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Monday, June 09, 2014  
Living in Cynical Times
"There were some impertinent – and in some cases, mischievous – questions as well. Why was Vineel Krishna chosen to be the target? The implication was that the state government wanted to bask in the reflected glory of the Malkangiri Collector, who clearly has earned the admiration of the people of Malkangiri in general and the so-called ‘cut off’ area, in particular."

Sandeep Sahu

   

The day after Malkangiri Collector R Vineel Krishna and Junior Engineer Pabitra Majhi were abducted by Maoists, a journalist friend said; “Mark my words. The abducted government officers will be released only on Feb 24 after the Assembly adjourns for the mid-session break.” His reasoning: this is a neatly choreographed drama to take the sting out of the Opposition attack on the government in the Assembly on the rotten Dal scam.

Lo and behold!! The Collector’s release is announced to the world more than an hour after the Assembly being adjourned till March 10, even though the actual release had already taken place at least an hour before the Assembly adjourned.

The journalist friend is no seer. Having once been a part of the think tank of the ruling establishment, he was just making an intelligent guess based on his insider’s knowledge of the working of the Naveen Patnaik government.

While nobody else predicted the date with such pin-point accuracy, there was no dearth of people – and certainly not journalists – who sincerely believed in, bought or peddled the ‘deal’ theory.  Even paan shop gossip centred around the theory that the Naveen Patnaik government, through the seemingly omnipresent and omnipotent ‘Uncle’,  had entered into a deal with the Ramakrishna faction of the Maoists to take attention away from the Dal scam, which was getting too hot to handle for the government when the abduction happened.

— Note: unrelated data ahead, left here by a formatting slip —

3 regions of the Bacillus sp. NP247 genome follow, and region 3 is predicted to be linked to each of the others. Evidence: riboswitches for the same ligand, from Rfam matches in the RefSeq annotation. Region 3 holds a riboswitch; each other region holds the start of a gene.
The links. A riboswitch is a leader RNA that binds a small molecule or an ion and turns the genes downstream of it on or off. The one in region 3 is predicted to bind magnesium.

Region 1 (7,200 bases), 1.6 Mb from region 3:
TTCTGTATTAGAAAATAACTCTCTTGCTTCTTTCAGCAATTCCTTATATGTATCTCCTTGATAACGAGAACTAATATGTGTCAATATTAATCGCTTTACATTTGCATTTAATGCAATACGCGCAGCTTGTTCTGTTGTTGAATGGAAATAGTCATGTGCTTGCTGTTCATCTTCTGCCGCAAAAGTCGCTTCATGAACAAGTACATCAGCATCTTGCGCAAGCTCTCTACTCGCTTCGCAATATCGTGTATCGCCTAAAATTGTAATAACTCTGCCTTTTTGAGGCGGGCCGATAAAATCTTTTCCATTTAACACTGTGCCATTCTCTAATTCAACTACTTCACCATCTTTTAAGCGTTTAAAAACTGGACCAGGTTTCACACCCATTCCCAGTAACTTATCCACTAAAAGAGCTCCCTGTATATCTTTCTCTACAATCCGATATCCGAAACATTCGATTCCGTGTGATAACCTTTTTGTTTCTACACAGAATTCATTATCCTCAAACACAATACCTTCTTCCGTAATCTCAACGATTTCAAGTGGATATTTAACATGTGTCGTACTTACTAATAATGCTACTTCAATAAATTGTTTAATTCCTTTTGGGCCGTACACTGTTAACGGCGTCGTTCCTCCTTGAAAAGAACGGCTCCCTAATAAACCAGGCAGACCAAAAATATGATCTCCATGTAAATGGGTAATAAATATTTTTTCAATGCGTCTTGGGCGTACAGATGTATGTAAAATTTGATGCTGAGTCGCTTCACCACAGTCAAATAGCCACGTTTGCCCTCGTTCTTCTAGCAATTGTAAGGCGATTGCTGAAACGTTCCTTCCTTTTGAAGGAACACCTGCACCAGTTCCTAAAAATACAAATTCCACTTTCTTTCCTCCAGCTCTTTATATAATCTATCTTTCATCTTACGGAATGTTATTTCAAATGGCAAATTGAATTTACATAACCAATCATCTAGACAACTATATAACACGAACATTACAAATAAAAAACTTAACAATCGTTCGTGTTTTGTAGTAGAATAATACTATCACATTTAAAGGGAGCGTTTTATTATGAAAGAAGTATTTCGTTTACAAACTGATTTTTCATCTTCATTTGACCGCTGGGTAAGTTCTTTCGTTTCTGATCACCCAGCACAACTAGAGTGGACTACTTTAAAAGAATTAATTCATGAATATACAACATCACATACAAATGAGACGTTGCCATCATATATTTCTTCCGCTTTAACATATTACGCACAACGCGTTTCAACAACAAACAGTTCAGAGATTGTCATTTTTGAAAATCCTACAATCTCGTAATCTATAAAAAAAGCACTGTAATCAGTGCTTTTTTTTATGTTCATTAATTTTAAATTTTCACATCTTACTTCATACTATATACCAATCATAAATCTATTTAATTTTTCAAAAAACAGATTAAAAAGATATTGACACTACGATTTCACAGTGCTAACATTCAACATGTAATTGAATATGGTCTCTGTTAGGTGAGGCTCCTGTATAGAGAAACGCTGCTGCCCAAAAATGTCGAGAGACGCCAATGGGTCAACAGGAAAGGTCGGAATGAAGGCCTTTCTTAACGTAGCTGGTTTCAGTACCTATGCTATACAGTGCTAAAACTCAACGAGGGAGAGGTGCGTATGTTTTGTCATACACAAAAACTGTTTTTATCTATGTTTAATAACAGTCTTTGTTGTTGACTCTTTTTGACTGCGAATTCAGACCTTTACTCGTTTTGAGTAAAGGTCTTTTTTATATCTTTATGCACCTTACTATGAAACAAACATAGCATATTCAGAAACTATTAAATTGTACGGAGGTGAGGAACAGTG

In journalist circles, there was animated talk of a more mundane ‘deal’ – one involving payment of huge amounts of cash to the Maoists to stage the drama. Even a figure – Rs. 8 crore – was bandied about freely.

Proponents of the ‘deal’ theory raised a number of eminently pertinent questions. Why did the Collector venture into territory which is widely known as the Maoists’ den? Why was Swami Agnivesh cold shouldered by the state government though he was the first to offer his services as a mediator – especially considering the fact that he had played a key role as a mediator in securing the release of five abducted policemen in neighbouring Chhatisgarh just a few weeks before the hostage crisis in Orissa? Why did the Chhatisgarh government not pass on definite intelligence it apparently had a day before the abduction that the Maoists were planning to do precisely such a thing? Or, if it did, why was it not heeded by the Orissa government?